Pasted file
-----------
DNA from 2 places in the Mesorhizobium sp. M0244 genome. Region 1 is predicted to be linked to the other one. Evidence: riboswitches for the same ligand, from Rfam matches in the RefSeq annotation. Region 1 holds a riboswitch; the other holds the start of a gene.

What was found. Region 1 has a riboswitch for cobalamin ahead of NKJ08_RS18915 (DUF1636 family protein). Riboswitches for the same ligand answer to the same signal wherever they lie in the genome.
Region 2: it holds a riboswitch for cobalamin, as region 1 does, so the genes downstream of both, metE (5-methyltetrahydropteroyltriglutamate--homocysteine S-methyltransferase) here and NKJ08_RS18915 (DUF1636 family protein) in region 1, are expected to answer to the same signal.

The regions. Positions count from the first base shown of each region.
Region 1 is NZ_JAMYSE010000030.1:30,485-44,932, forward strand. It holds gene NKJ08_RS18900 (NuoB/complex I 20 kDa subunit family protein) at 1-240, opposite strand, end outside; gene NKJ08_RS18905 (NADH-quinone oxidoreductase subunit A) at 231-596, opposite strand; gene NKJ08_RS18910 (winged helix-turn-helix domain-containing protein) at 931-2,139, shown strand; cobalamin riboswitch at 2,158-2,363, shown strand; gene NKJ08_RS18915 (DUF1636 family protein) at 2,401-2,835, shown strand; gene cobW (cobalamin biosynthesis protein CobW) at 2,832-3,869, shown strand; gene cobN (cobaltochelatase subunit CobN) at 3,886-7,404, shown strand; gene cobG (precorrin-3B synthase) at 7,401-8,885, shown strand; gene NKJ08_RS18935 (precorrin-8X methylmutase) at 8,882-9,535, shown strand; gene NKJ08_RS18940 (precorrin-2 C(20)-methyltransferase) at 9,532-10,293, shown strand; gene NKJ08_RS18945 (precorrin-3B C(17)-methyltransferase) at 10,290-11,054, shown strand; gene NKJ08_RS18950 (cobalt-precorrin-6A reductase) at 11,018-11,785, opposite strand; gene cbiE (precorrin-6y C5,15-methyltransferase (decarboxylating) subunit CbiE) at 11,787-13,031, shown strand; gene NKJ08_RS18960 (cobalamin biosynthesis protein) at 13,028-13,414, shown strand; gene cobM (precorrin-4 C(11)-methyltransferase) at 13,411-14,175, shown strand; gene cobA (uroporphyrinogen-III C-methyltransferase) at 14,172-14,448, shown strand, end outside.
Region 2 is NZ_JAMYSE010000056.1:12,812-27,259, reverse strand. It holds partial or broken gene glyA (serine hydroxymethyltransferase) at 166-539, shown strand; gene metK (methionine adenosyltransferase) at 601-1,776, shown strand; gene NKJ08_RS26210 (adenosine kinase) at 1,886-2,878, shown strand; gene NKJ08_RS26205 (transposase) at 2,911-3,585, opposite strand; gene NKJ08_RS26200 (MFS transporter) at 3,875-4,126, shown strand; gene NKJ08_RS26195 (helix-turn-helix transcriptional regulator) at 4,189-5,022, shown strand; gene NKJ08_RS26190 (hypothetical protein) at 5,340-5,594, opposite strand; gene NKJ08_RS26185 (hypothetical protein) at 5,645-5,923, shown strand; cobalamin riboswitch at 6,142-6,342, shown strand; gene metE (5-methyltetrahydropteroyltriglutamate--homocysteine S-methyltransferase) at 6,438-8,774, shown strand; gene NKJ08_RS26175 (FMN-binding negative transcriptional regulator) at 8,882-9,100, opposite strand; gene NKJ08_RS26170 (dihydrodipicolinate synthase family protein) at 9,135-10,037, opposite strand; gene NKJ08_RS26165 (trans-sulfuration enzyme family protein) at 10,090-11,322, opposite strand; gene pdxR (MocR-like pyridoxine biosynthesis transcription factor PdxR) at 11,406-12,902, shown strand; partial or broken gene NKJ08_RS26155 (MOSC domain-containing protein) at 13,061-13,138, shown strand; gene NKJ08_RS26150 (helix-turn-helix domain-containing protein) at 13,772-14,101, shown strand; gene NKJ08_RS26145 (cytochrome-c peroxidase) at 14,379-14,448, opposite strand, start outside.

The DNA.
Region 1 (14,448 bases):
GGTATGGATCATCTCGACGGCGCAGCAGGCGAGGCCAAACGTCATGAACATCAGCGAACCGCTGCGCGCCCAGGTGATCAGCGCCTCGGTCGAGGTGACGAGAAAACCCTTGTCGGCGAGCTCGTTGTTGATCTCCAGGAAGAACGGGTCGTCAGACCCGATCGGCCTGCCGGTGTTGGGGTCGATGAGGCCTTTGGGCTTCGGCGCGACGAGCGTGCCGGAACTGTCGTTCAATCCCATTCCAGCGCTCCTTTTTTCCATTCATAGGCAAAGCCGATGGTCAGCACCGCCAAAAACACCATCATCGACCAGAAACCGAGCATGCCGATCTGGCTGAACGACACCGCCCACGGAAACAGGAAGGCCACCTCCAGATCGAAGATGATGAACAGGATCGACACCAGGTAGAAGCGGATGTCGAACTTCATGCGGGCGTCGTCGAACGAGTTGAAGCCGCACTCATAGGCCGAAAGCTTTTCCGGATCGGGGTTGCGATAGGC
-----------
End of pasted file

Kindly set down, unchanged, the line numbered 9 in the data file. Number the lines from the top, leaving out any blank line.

GGTATGGATCATCTCGACGGCGCAGCAGGCGAGGCCAAACGTCATGAACATCAGCGAACCGCTGCGCGCCCAGGTGATCAGCGCCTCGGTCGAGGTGACGAGAAAACCCTTGTCGGCGAGCTCGTTGTTGATCTCCAGGAAGAACGGGTCGTCAGACCCGATCGGCCTGCCGGTGTTGGGGTCGATGAGGCCTTTGGGCTTCGGCGCGACGAGCGTGCCGGAACTGTCGTTCAATCCCATTCCAGCGCTCCTTTTTTCCATTCATAGGCAAAGCCGATGGTCAGCACCGCCAAAAACACCATCATCGACCAGAAACCGAGCATGCCGATCTGGCTGAACGACACCGCCCACGGAAACAGGAAGGCCACCTCCAGATCGAAGATGATGAACAGGATCGACACCAGGTAGAAGCGGATGTCGAACTTCATGCGGGCGTCGTCGAACGAGTTGAAGCCGCACTCATAGGCCGAAAGCTTTTCCGGATCGGGGTTGCGATAGGC